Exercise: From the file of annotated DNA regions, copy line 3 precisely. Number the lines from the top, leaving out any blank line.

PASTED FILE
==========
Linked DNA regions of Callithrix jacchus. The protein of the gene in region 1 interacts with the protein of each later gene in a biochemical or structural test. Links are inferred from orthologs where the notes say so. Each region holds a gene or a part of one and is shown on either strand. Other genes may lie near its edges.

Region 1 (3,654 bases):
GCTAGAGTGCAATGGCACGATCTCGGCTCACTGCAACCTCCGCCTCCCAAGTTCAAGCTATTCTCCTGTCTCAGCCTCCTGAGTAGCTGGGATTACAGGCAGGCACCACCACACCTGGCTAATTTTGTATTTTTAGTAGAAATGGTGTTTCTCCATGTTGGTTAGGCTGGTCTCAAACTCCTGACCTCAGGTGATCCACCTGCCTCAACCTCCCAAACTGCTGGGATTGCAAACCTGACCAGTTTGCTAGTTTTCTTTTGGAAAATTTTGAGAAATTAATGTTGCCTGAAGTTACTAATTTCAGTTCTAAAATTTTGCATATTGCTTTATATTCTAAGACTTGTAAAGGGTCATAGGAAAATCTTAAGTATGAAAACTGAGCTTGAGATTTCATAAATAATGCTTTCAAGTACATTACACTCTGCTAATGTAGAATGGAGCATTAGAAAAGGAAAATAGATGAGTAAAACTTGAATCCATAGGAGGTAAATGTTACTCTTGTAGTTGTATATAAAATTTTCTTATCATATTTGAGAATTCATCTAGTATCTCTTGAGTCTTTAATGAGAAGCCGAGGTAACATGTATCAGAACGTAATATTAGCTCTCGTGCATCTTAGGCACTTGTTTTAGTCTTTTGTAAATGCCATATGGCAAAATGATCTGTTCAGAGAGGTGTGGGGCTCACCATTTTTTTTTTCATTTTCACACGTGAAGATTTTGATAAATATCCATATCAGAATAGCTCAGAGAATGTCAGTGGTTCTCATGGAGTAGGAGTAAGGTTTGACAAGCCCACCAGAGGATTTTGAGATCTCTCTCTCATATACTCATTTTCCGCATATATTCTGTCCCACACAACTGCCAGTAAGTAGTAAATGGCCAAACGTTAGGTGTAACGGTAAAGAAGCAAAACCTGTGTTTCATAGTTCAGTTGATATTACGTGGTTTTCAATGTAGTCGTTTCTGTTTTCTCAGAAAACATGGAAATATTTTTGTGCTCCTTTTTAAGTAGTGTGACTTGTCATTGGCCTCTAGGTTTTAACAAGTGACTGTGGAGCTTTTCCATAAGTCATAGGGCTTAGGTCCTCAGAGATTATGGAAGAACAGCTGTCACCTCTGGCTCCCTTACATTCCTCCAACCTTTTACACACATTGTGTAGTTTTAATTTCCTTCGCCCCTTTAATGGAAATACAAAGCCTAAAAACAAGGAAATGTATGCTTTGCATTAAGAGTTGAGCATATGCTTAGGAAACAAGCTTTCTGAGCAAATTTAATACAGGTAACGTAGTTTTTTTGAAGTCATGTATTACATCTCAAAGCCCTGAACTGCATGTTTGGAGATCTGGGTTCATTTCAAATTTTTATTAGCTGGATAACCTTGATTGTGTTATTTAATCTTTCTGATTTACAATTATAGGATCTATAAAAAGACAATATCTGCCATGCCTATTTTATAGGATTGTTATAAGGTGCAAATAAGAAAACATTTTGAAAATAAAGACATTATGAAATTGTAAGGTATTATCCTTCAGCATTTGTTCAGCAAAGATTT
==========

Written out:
GCTAGAGTGCAATGGCACGATCTCGGCTCACTGCAACCTCCGCCTCCCAAGTTCAAGCTATTCTCCTGTCTCAGCCTCCTGAGTAGCTGGGATTACAGGCAGGCACCACCACACCTGGCTAATTTTGTATTTTTAGTAGAAATGGTGTTTCTCCATGTTGGTTAGGCTGGTCTCAAACTCCTGACCTCAGGTGATCCACCTGCCTCAACCTCCCAAACTGCTGGGATTGCAAACCTGACCAGTTTGCTAGTTTTCTTTTGGAAAATTTTGAGAAATTAATGTTGCCTGAAGTTACTAATTTCAGTTCTAAAATTTTGCATATTGCTTTATATTCTAAGACTTGTAAAGGGTCATAGGAAAATCTTAAGTATGAAAACTGAGCTTGAGATTTCATAAATAATGCTTTCAAGTACATTACACTCTGCTAATGTAGAATGGAGCATTAGAAAAGGAAAATAGATGAGTAAAACTTGAATCCATAGGAGGTAAATGTTACTCTTGTAGTTGTATATAAAATTTTCTTATCATATTTGAGAATTCATCTAGTATCTCTTGAGTCTTTAATGAGAAGCCGAGGTAACATGTATCAGAACGTAATATTAGCTCTCGTGCATCTTAGGCACTTGTTTTAGTCTTTTGTAAATGCCATATGGCAAAATGATCTGTTCAGAGAGGTGTGGGGCTCACCATTTTTTTTTTCATTTTCACACGTGAAGATTTTGATAAATATCCATATCAGAATAGCTCAGAGAATGTCAGTGGTTCTCATGGAGTAGGAGTAAGGTTTGACAAGCCCACCAGAGGATTTTGAGATCTCTCTCTCATATACTCATTTTCCGCATATATTCTGTCCCACACAACTGCCAGTAAGTAGTAAATGGCCAAACGTTAGGTGTAACGGTAAAGAAGCAAAACCTGTGTTTCATAGTTCAGTTGATATTACGTGGTTTTCAATGTAGTCGTTTCTGTTTTCTCAGAAAACATGGAAATATTTTTGTGCTCCTTTTTAAGTAGTGTGACTTGTCATTGGCCTCTAGGTTTTAACAAGTGACTGTGGAGCTTTTCCATAAGTCATAGGGCTTAGGTCCTCAGAGATTATGGAAGAACAGCTGTCACCTCTGGCTCCCTTACATTCCTCCAACCTTTTACACACATTGTGTAGTTTTAATTTCCTTCGCCCCTTTAATGGAAATACAAAGCCTAAAAACAAGGAAATGTATGCTTTGCATTAAGAGTTGAGCATATGCTTAGGAAACAAGCTTTCTGAGCAAATTTAATACAGGTAACGTAGTTTTTTTGAAGTCATGTATTACATCTCAAAGCCCTGAACTGCATGTTTGGAGATCTGGGTTCATTTCAAATTTTTATTAGCTGGATAACCTTGATTGTGTTATTTAATCTTTCTGATTTACAATTATAGGATCTATAAAAAGACAATATCTGCCATGCCTATTTTATAGGATTGTTATAAGGTGCAAATAAGAAAACATTTTGAAAATAAAGACATTATGAAATTGTAAGGTATTATCCTTCAGCATTTGTTCAGCAAAGATTT